The “Energy Transition”: myth or reality?
Eni Natural Resources Milan, Italy
Published online: 22 November 2022
Rapid technological advances across a variety of industries are enabling society’s quest for sustainability. The resulting “Energy Transition” is causing an unprecedented shift in how the world’s population consumes energy and natural resources, driven by a range of factors including decarbonisation, economics, access to energy, societal expectations around environment and climate, energy eﬃciency, political and regulatory forces and emerging technologies. The “Energy Transition” will occur at diﬀerent speeds and shapes in diﬀerent geographies, depending on local economic and societal pressures. World energy demand is continuing to rise, mainly in the emerging economies of India, China and Africa, driven by population growth and economic development. Many countries are trying to do the “right thing” for their population and their economy and are not necessarily driven by a desire to “save the planet”. Maximising income to fund important social and education programmes is often higher in the priorities of some governments than reducing carbon emissions. The energy transition is not as simple as doing what is right for the planet. Governments, businesses and people in fossil fuel producing regions have shown that they will protect their economies despite the threat of environmental harm. The fossil fuel era will not be over soon. Despite the rapid growth in the use of renewable energy resources, in all reasonable scenarios there will still be a need for oil, gas and coal for the foreseeable future —if we are to meet the social and economic expectations of the world’s growing population. The energy mix will certainly change as we try to reduce carbon emissions, but the speed and magnitude of that change will depend heavily on national economic priorities, political will and public opinion. How fast can we realistically move towards a low carbon future and still meet the world’s growing demand for energy? What are the key constraints on the rate of change? —and what role will geoscientist play in driving and delivering the new energy solutions? The “Energy Transition” is a huge responsibility, but also a huge opportunity, one in which we all have our part to play.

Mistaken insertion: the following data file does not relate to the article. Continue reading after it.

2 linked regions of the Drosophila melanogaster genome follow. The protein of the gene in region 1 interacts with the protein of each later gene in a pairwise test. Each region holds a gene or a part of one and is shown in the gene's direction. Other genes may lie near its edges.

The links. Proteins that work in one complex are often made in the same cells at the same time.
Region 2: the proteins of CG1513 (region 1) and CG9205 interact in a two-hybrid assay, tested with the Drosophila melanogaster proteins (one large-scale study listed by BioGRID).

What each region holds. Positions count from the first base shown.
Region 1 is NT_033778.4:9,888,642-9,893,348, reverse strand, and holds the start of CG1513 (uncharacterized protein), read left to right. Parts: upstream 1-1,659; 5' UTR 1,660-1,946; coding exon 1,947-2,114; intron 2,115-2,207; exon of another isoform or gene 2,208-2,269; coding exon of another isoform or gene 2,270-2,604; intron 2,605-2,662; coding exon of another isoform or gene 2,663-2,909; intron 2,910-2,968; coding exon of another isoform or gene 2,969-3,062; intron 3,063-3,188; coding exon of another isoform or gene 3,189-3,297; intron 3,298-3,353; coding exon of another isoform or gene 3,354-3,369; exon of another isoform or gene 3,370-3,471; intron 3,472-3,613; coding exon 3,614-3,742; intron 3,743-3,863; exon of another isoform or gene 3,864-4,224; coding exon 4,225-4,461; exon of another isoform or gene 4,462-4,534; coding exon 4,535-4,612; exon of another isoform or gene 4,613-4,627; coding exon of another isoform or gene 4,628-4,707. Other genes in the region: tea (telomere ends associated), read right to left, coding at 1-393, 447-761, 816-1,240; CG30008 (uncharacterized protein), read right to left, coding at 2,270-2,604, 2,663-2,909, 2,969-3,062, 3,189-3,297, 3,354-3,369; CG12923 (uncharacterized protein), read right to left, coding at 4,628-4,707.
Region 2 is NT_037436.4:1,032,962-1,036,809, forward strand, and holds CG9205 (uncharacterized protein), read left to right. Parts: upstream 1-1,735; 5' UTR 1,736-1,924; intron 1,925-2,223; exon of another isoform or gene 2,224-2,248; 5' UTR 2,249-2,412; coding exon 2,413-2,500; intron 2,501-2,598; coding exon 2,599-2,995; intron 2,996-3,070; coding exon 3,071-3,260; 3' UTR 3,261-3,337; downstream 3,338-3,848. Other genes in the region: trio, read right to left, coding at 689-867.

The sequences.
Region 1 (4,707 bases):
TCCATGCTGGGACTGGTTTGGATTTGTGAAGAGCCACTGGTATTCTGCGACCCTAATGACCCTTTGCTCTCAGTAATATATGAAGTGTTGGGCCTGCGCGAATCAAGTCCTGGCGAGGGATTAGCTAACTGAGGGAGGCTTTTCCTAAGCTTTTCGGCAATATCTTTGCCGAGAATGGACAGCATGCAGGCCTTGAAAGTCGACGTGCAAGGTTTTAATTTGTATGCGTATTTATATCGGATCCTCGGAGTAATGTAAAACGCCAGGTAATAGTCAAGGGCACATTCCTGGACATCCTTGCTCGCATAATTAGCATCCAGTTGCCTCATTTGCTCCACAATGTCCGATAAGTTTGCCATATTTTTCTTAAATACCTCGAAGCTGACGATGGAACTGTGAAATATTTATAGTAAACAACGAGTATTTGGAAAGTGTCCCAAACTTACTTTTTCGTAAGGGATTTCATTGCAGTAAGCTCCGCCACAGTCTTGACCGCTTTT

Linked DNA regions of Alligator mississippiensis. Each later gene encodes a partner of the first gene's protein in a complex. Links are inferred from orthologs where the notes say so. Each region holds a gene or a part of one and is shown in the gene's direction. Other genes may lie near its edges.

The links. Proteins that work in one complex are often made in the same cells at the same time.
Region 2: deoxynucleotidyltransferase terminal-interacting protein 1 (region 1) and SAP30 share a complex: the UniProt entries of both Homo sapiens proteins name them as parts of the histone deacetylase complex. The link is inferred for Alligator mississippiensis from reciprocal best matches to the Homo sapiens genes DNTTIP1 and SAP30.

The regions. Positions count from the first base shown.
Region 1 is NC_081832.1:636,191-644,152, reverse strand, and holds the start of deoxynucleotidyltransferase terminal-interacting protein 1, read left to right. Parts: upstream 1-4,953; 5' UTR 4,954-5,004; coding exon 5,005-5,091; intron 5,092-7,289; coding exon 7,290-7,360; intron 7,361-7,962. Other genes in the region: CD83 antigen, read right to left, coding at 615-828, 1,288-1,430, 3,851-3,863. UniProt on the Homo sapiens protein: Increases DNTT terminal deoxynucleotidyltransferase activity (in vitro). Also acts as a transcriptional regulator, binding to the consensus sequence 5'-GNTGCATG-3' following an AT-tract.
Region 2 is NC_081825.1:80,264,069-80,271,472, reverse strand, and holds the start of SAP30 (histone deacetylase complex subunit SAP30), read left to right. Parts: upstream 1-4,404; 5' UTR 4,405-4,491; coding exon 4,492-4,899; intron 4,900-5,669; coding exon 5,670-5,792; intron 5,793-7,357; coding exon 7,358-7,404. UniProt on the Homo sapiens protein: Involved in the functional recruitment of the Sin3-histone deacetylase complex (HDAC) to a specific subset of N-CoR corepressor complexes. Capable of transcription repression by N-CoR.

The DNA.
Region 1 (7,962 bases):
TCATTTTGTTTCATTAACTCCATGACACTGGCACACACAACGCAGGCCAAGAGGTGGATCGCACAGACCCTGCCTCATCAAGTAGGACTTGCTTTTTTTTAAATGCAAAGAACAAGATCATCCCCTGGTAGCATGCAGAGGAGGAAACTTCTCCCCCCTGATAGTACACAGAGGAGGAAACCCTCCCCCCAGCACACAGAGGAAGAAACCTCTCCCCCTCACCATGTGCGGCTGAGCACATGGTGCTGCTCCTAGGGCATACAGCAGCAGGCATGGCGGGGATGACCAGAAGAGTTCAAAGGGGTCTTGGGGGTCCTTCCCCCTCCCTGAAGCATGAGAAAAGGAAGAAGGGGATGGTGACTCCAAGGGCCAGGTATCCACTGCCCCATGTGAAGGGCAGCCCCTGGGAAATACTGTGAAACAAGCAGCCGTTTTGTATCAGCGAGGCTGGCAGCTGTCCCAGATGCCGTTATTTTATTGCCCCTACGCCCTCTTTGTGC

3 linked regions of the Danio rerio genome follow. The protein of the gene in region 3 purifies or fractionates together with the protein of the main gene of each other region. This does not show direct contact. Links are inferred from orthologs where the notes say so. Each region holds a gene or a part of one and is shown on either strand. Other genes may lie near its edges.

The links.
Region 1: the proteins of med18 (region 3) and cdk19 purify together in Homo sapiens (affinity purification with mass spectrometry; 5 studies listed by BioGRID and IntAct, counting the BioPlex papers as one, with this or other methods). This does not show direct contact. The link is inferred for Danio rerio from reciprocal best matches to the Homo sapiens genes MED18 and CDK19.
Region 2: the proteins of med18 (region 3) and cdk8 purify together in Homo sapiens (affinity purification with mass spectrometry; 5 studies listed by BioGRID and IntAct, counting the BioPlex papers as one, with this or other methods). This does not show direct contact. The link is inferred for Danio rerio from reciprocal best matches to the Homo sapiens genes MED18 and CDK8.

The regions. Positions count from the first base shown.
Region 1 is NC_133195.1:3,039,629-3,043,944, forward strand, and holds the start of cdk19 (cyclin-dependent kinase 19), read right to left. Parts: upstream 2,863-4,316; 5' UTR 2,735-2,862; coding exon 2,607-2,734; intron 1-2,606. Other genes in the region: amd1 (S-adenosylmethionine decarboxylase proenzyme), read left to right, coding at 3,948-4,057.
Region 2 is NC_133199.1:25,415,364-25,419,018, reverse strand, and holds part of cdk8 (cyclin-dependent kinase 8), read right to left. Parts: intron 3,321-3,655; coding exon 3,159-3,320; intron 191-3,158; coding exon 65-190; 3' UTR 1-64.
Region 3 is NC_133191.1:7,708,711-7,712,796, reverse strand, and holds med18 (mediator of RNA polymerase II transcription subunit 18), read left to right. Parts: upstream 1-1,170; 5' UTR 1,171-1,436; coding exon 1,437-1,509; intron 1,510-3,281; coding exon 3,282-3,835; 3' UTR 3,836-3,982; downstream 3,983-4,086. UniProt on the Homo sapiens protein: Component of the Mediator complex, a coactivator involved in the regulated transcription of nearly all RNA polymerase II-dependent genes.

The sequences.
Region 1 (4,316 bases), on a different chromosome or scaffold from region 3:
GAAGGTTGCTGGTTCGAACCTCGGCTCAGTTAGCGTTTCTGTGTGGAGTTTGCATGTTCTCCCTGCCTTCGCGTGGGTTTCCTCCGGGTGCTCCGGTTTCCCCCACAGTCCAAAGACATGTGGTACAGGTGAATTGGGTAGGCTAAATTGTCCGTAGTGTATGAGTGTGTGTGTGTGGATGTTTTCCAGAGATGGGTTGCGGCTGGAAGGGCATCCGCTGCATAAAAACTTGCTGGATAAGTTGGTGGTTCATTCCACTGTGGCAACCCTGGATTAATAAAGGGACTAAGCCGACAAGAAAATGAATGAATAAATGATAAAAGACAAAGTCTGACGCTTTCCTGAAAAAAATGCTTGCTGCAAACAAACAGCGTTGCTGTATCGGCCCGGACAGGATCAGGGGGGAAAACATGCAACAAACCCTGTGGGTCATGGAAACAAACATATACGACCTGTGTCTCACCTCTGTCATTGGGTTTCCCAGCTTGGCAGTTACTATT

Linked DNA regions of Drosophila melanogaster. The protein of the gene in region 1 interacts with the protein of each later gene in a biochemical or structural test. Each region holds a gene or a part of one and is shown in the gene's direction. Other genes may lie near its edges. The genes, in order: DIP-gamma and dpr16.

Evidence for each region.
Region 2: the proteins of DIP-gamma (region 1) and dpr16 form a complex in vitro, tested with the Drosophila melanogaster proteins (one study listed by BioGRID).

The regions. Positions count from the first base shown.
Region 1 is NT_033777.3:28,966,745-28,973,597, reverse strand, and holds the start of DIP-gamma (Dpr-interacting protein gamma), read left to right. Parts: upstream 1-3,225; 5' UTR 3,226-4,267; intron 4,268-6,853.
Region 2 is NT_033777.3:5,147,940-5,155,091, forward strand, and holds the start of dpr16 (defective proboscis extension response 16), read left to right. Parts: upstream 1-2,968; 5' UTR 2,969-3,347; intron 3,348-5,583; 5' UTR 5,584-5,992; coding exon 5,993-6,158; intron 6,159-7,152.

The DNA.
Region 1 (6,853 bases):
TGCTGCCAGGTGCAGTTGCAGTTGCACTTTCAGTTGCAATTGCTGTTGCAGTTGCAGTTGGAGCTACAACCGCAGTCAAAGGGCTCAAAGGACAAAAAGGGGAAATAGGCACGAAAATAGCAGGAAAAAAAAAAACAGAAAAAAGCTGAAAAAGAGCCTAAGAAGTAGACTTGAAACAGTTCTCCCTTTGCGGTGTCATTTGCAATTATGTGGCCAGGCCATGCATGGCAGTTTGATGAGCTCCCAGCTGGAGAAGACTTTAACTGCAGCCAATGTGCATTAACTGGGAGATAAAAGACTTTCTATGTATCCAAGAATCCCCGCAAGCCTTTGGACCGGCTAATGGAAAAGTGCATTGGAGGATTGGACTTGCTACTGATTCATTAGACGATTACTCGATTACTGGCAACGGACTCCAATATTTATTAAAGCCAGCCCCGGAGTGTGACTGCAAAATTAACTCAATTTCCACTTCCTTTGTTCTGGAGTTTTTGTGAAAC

© The Authors, published by EDP Sciences, 2022
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